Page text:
Comments on: Pimco’s risk-filled global outlook http://blogs.reuters.com/felix-salmon/2010/05/13/pimcos-risk-filled-global-outlook/ A slice of lime in the soda Sun, 26 Oct 2014 19:05:02 +0000 hourly 1 http://wordpress.org/?v=4.2.5 By: traduceri romana daneza http://blogs.reuters.com/felix-salmon/2010/05/13/pimcos-risk-filled-global-outlook/comment-page-1/#comment-55065 Tue, 14 Oct 2014 10:54:05 +0000 http://blogs.reuters.com/felix-salmon/?p=3836#comment-55065 Everything is very open with a really clear clarification of the issues. It was truly informative. Your website is very helpful. Many thanks for sharing!

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By: Herschel Wehling http://blogs.reuters.com/felix-salmon/2010/05/13/pimcos-risk-filled-global-outlook/comment-page-1/#comment-54461 Thu, 09 Oct 2014 19:01:27 +0000 http://blogs.reuters.com/felix-salmon/?p=3836#comment-54461 I and my guys ended up reading the excellent helpful tips located on your web site and then at once got a terrible suspicion I had not expressed respect to the blog owner for them. All the men appeared to be for that reason stimulated to learn them and now have really been enjoying them. Many thanks for indeed being indeed accommodating and then for settling on this kind of helpful guides most people are really eager to discover. My sincere apologies for not expressing gratitude to earlier.

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By: nose2066 http://blogs.reuters.com/felix-salmon/2010/05/13/pimcos-risk-filled-global-outlook/comment-page-1/#comment-14856 Sat, 15 May 2010 03:43:22 +0000 http://blogs.reuters.com/felix-salmon/?p=3836#comment-14856 There’s a lot of discussion of the role of government regulation in the PIMCO Outlook. After Enron went bankrupt, the Sarbanes-Oxley rules were put in place to prevent another Enron. I suspect that a number of CEO’s on Wall Street were probably in violation of those rules. There has been no mention of Sarbanes-Oxley by regulators, by government officials, or by the news media.

Which brings us to the idea that there can be a lot of rules and regulations in place, but they can be ineffective, or be ineffectively administered. In fact, the PIMCO document describes the future as: “a world with a flatter distribution of potential outcomes, fatter tails” – this implies more risk and widely variable outcomes – the exact opposite of what you would expect if government regulation were effective.

PIMCO thinks that “emerging economies will maintain their development breakout phase” even though PIMCO thinks that “concerns about the dark side of globalization tempers enthusiasm for its benefits”. So what happens if voters say: “we’ve had enough of this globalization thing”?

PIMCO thinks that Australia and Canada will be special beneficiaries of globalization (That means that Australia and Canada export raw materials to China). It’s probably worth remembering that the PIMCO guys are not infallible. There were a few times that they told us that they favored German bonds. Unless they hedged their currency exposure to the euro, that wouldn’t have worked out for them. Likewise they favored Canadian bonds in keeping with the globalization theme. The Canadian dollar is really a petro-dollar. It moves up and down with the price of oil. Again, with oil moving down, that wouldn’t have worked out unless PIMCO hedged the currency.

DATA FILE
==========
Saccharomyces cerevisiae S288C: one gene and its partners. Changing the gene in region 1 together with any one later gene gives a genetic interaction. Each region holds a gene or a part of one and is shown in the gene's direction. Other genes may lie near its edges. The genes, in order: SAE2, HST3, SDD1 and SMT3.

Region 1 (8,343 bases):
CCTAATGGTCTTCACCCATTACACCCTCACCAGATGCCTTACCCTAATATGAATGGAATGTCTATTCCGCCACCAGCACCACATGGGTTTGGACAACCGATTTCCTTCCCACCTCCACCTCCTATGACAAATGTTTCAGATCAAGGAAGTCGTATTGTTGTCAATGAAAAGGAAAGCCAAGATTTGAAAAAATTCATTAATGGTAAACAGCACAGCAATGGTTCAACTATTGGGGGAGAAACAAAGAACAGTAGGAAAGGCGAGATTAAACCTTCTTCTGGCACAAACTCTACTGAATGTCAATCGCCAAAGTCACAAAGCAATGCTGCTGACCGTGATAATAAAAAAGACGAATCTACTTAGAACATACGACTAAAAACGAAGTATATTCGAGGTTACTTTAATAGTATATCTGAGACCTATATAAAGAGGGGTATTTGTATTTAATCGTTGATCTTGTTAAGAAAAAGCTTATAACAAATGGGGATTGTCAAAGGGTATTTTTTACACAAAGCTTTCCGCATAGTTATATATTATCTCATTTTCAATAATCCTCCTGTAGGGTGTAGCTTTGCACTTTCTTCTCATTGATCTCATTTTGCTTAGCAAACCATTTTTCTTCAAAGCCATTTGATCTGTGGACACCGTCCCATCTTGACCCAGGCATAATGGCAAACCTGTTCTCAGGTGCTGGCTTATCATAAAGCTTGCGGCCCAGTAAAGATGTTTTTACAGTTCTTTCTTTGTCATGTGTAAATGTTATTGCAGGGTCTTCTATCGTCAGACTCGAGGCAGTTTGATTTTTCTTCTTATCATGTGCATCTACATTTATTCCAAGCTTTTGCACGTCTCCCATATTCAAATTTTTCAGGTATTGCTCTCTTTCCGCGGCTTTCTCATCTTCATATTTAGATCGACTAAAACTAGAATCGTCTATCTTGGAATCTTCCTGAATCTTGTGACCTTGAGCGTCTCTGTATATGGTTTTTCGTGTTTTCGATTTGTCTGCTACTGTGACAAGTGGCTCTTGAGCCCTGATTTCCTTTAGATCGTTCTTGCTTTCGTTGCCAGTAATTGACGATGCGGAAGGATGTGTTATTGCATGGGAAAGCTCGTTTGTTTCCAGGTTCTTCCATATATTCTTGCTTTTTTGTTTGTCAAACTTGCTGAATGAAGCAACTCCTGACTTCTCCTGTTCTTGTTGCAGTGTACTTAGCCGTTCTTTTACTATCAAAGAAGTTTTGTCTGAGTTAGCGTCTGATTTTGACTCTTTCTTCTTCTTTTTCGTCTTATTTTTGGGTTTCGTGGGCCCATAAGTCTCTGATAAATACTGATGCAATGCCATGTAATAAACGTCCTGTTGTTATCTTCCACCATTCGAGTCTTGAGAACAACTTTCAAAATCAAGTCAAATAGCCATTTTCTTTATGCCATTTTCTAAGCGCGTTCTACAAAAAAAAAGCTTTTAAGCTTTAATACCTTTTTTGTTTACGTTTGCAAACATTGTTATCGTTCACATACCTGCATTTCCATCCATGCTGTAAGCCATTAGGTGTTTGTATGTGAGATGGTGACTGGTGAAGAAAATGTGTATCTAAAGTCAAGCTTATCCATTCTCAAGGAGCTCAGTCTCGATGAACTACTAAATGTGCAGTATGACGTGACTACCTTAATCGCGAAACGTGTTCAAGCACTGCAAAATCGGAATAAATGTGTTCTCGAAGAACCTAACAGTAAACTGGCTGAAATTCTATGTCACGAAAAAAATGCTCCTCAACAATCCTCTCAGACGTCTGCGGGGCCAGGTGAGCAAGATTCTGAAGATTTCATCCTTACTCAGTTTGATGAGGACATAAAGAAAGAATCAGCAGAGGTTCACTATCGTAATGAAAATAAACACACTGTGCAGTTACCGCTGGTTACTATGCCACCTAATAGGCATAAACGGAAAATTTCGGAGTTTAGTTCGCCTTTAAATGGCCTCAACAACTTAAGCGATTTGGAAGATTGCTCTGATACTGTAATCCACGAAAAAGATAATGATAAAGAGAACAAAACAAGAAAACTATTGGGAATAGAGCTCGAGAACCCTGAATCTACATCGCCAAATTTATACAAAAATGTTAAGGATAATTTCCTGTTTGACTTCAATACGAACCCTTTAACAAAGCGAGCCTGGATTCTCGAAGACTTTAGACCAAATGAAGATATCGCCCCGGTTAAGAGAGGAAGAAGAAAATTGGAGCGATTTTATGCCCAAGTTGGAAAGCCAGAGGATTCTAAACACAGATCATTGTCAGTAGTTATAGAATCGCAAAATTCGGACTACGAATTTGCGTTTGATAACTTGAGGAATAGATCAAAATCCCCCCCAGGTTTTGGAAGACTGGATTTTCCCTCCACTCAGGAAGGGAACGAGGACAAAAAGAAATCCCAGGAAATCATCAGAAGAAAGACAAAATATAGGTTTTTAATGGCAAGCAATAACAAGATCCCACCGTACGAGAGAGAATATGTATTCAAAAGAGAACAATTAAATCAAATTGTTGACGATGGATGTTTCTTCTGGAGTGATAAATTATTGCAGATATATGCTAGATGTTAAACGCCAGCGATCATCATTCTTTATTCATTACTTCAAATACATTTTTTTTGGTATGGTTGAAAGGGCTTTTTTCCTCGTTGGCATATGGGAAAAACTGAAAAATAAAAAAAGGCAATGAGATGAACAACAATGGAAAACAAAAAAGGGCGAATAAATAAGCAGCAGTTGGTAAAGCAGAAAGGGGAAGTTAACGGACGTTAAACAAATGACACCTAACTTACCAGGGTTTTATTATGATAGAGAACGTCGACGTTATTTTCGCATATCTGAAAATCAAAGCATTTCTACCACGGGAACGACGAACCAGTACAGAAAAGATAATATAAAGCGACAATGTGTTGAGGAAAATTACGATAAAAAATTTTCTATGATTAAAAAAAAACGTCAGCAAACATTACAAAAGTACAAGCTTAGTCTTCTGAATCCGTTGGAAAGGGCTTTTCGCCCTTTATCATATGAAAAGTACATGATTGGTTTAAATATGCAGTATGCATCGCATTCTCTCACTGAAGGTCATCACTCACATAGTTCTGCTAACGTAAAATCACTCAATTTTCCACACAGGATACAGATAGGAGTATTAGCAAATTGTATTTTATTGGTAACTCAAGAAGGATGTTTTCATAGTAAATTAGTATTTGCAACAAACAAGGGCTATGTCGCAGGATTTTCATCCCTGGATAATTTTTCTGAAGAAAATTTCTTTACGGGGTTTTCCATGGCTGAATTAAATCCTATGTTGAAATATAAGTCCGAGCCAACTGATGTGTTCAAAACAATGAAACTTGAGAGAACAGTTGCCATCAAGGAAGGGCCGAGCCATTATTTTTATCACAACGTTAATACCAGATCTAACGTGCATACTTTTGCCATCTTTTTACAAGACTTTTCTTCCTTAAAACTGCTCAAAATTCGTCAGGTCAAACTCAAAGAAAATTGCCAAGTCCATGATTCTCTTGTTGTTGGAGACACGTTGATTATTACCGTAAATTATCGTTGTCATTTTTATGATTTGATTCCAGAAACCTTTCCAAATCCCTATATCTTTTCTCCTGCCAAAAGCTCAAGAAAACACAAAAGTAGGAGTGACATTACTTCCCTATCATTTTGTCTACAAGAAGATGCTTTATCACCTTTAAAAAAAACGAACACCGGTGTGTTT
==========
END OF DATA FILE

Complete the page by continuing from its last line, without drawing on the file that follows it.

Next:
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By: willid3 http://blogs.reuters.com/felix-salmon/2010/05/13/pimcos-risk-filled-global-outlook/comment-page-1/#comment-14794 Fri, 14 May 2010 00:13:44 +0000 http://blogs.reuters.com/felix-salmon/?p=3836#comment-14794 I am thinking that the real problems are skill erosion as we have a lot of people who have been out of work for a long time, and we have gotten rid of so much work and never ever replaced it. the geographical problem was more tactical, yes some were stuck because of their houses, but jingle mail solved that, the bigger problem is the recession was almost nationwide, so there really was no place to go

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By: ClarkTroy http://blogs.reuters.com/felix-salmon/2010/05/13/pimcos-risk-filled-global-outlook/comment-page-1/#comment-14784 Thu, 13 May 2010 18:41:59 +0000 http://blogs.reuters.com/felix-salmon/?p=3836#comment-14784 Felix,

I wouldn’t be so sanguine about the geographical flexibility issue. A story in the Journal Tuesday (“Americans Moved in ’09, but Not Far”) indicated that people were moving at the lowest rate since 1948 (the lowest on record) last year and — when they did — it was within their home counties, presumably in with friends, family members, etc.

I think that skill erosion would be a less trivial risk had the lower end of the workforce not been so effectively deskilled and deracinated already.

Clark

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